An Update on Mike’s Dad (June 12, 2019)
Dear VICC family,
I felt I should probably keep you updated on my dad’s health situation and the adaptations our family is making in response. Thanks to everyone who is praying and to those who have helped us out financially or with the loan of a second car for Nichole and Ava while I am in the city. American Christian culture proves it’s easy to complain about church, just like it’s easy to complain about family. But when things get difficult, there is nothing like church and family to keep you going. I know we are a far from perfect little community, and I am a deeply flawed pastor in many ways, and I know as a church we have not always been there for every member in their hurts. The love you guys are showing me comes with a little pain thinking of the times I, or we, have failed to be the people we needed to be for someone in our midst. May God grant us the mercy to never to fall so short again.
As most of you probably know, my dad had a fainting spell about three-and-a-half weeks ago in a grocery store. This led to a two-week hospitalization to monitor his heart and to try and determine the source of the mental confusion he was experiencing (it also took several days for Medicaid to get him out of the hospital and into a skilled nursing facility). About a week-and-a-half ago, my dad was transferred from Swedish Medical Center to an Avamere skilled nursing facility in Queen Anne. The goal was physical therapy and heart rehab so that dad could move on to either assisted living or to go back home with increased home healthcare. Unfortunately, my dad only seemed to decline, and that rapidly, while in skilled nursing. By the third day he was not getting out of bed anymore and was experiencing severe, constant confusion. The staff ran more tests and did a chest x-ray, and discovered that he had developed pneumonia. On Thursday evening last week dad was back in Swedish Hospital, and by Friday was in the ICU for severe heart failure. The doctors and nurses at Swedish made it clear that dad might not survive, while also emphasizing they did not know how things would pan out. By late Friday the staff had discovered an infection in dad’s blood and by Saturday had determined that it was MRSA (a treatment-resistant form of staphylococcus, or “staph”). They removed an old chemotherapy port from dad’s chest which they suspected was the source. As of my visit to dad on Monday, he has stabilized and is making progress. With his age and complicated health history, we still do not know what the future holds, but are taking things one day at a time while doing our best to make wise decisions for the future.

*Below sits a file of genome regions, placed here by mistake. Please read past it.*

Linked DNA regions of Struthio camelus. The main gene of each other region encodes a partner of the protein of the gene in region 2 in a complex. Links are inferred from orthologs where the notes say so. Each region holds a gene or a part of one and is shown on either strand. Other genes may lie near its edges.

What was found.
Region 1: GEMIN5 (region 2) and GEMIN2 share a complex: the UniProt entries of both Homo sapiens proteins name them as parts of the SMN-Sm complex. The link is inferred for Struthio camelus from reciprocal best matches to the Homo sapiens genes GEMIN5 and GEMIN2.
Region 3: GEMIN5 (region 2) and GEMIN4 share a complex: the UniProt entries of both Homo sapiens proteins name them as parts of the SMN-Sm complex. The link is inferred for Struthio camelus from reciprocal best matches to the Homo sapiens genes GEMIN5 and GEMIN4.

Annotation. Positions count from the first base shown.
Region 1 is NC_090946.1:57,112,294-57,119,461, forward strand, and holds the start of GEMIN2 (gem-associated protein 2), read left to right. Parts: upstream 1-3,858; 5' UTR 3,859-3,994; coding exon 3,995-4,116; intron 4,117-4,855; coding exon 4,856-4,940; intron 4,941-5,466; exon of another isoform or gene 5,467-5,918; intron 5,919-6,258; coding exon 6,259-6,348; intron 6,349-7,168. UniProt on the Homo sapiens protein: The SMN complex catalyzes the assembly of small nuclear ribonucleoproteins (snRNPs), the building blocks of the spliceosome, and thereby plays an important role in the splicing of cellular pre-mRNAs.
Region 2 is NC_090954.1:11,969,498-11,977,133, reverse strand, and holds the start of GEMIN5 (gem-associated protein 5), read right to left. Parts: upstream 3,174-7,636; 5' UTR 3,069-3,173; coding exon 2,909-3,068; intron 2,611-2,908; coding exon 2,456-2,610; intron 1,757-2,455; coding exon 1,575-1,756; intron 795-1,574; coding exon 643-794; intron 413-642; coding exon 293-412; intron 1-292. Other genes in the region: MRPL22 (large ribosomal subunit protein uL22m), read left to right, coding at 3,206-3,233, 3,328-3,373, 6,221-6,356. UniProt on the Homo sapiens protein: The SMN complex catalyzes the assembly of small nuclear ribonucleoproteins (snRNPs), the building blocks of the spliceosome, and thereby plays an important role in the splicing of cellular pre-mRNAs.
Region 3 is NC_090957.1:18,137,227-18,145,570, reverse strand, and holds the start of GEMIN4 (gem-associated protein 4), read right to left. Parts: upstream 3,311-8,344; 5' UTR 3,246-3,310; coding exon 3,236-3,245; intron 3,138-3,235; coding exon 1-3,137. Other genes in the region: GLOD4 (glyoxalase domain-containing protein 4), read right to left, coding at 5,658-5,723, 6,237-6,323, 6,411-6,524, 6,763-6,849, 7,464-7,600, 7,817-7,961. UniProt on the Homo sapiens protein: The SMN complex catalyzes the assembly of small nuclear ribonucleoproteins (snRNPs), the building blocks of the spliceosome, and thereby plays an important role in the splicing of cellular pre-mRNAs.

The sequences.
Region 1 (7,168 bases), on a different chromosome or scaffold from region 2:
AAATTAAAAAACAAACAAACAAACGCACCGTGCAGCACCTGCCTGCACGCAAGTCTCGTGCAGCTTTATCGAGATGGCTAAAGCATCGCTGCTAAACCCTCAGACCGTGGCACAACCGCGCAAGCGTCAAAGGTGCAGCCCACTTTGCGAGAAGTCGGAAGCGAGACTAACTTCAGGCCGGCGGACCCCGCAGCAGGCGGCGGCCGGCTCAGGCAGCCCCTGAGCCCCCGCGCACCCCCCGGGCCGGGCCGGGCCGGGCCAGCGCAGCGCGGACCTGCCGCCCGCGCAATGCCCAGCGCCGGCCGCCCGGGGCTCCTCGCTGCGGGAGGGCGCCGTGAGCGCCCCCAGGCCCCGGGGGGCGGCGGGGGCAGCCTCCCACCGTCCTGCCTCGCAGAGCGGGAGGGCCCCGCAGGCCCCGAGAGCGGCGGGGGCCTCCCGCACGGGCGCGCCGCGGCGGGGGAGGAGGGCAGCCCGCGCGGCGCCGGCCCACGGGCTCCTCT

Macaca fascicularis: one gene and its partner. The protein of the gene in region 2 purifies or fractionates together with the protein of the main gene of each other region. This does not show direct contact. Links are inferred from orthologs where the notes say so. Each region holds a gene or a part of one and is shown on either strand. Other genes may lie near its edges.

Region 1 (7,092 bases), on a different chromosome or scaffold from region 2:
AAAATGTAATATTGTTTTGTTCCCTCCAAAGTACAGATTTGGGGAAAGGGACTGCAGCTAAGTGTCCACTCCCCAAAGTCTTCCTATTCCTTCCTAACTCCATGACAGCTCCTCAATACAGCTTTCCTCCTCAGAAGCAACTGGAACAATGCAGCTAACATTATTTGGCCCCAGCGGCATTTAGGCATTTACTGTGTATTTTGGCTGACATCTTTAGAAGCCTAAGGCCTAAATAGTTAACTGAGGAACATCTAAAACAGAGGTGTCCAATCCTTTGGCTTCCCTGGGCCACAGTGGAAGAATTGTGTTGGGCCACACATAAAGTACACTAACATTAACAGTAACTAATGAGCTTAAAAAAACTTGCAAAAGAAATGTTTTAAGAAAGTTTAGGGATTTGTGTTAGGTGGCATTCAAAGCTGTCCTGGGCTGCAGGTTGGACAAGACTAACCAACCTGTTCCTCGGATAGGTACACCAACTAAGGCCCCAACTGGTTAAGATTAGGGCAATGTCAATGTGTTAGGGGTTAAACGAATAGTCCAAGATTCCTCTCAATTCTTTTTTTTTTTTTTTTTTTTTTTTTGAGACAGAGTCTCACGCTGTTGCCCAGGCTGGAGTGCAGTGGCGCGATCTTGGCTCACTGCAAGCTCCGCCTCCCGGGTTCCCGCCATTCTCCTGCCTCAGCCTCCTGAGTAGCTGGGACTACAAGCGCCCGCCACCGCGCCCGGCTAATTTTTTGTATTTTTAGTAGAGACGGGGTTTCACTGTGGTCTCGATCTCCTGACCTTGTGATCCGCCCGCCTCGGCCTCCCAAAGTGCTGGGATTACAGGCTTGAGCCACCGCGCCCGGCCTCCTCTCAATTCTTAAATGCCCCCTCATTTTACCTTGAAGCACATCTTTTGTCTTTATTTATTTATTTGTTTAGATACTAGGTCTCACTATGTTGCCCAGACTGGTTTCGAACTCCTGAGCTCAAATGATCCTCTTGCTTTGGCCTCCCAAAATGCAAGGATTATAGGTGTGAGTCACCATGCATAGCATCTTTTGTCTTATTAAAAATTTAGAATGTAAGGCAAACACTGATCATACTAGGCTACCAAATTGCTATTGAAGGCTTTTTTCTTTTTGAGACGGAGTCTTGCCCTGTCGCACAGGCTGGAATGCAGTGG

I want to thank all the church staff for making last Sunday work without us. Assuming there are no other dire surprises, the family and I are “back,” and I intend to preach this Sunday. We will take the last week of June off, however (the 24th-30th) from church activities. Hopefully this will be a time of rest, though initially we thought this might be “moving week” for dad from his apartment to his new assisted living place. I am off island for part of almost every day, since I am the only local family for dad. You can consider me “back at work,” though perhaps with a hobble. And as I try to keep steering the ship in my limited state, please be on the lookout for one another’s needs – for example, Lorene Snider is at Providence Mount St. Vincent in West Seattle after her health event of several weeks ago. Perhaps, in my partial absence, it would do you all good to be doubly vigilant of one another’s needs and of telltale absences that might speak of a needed phone call, text, or visit.
God bless you all and thank you for being a church to your pastor and his family. (I am on my way to a boat now to check in on dad.)
Your partner on the journey,